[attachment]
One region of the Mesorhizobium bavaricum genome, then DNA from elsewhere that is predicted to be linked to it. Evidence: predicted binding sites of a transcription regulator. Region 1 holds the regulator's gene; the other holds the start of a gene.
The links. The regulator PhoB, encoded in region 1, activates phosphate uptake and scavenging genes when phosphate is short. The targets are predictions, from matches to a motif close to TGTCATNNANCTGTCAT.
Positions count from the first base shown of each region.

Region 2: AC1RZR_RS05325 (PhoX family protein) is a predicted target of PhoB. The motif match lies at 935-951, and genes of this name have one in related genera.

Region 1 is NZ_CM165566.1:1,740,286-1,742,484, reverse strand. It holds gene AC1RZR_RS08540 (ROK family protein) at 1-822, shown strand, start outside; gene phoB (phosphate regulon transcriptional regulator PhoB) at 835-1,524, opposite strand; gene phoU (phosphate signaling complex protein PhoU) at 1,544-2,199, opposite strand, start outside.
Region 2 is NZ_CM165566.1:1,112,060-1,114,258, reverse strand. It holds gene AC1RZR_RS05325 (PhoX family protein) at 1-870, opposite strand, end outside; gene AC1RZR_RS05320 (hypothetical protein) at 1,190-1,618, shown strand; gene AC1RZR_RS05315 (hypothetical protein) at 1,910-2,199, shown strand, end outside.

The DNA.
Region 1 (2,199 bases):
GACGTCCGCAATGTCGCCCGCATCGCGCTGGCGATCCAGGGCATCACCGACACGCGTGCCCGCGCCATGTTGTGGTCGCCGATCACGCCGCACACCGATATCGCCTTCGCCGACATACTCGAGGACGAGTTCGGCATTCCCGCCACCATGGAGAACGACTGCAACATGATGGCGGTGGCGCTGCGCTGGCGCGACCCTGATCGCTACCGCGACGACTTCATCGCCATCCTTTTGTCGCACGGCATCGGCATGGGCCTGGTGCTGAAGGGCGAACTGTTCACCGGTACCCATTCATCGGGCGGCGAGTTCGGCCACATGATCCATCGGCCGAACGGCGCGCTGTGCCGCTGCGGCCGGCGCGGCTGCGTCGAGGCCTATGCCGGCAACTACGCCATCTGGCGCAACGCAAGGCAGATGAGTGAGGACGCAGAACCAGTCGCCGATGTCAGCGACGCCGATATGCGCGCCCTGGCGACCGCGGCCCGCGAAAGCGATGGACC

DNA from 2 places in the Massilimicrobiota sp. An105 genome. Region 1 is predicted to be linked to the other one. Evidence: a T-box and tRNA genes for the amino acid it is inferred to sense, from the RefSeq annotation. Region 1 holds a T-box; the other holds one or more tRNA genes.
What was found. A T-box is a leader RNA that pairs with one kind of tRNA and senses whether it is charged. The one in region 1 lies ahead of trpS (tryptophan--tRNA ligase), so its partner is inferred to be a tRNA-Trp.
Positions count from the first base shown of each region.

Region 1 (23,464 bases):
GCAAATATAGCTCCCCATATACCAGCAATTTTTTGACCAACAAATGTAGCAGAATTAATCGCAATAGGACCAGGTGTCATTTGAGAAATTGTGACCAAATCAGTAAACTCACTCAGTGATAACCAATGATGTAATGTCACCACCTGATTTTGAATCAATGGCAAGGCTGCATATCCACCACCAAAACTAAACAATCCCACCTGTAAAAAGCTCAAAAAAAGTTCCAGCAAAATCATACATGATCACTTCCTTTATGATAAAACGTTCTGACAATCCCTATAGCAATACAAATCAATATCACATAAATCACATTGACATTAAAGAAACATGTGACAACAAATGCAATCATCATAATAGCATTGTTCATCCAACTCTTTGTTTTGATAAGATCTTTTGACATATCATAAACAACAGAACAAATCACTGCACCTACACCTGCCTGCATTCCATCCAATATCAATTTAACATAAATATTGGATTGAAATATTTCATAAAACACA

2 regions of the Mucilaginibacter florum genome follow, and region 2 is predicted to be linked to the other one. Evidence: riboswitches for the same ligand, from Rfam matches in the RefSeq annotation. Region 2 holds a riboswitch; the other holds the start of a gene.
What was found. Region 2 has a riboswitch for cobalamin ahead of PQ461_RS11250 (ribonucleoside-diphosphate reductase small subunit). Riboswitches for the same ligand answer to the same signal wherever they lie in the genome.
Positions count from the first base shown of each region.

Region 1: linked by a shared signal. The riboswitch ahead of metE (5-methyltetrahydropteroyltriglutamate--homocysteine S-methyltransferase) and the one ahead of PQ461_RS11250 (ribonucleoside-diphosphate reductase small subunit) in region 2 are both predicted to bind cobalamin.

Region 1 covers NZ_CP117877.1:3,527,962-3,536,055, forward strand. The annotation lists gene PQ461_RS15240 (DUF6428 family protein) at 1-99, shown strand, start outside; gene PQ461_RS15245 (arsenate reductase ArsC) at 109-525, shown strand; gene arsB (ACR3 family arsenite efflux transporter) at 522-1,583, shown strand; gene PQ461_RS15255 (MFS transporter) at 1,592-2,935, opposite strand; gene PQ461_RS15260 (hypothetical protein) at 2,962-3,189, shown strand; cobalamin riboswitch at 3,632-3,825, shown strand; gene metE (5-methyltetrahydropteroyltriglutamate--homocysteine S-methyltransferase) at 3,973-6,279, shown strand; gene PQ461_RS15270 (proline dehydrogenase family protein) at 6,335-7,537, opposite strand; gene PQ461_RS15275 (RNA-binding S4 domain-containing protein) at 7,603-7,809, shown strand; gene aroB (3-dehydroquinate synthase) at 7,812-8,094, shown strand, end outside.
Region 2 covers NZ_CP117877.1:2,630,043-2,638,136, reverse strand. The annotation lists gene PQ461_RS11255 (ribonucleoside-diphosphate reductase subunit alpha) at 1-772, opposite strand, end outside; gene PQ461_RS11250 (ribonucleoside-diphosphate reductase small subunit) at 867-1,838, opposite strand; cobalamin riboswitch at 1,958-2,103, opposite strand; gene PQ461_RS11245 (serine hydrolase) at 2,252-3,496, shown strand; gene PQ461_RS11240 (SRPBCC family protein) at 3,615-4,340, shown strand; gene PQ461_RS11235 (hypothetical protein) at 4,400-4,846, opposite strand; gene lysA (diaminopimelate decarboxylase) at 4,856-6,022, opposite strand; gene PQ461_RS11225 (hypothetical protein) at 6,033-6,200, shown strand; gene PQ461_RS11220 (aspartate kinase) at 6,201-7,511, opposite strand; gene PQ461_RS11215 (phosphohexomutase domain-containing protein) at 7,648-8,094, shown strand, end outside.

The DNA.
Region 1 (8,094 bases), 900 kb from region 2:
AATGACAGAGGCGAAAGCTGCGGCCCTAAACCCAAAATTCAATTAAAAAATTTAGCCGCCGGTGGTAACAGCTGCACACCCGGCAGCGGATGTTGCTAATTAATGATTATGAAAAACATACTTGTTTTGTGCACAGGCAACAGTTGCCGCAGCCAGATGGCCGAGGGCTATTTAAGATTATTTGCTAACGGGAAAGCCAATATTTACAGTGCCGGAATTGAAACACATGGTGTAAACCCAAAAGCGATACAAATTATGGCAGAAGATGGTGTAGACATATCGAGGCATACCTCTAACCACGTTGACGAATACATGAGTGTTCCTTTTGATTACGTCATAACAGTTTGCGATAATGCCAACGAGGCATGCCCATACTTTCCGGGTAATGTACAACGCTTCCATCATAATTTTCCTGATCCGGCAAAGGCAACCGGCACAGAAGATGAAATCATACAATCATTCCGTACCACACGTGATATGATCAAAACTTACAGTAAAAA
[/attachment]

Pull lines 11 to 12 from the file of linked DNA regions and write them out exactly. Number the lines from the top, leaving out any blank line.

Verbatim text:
What was found. A T-box is a leader RNA that pairs with one kind of tRNA and senses whether it is charged. The one in region 1 lies ahead of trpS (tryptophan--tRNA ligase), so its partner is inferred to be a tRNA-Trp.
Positions count from the first base shown of each region.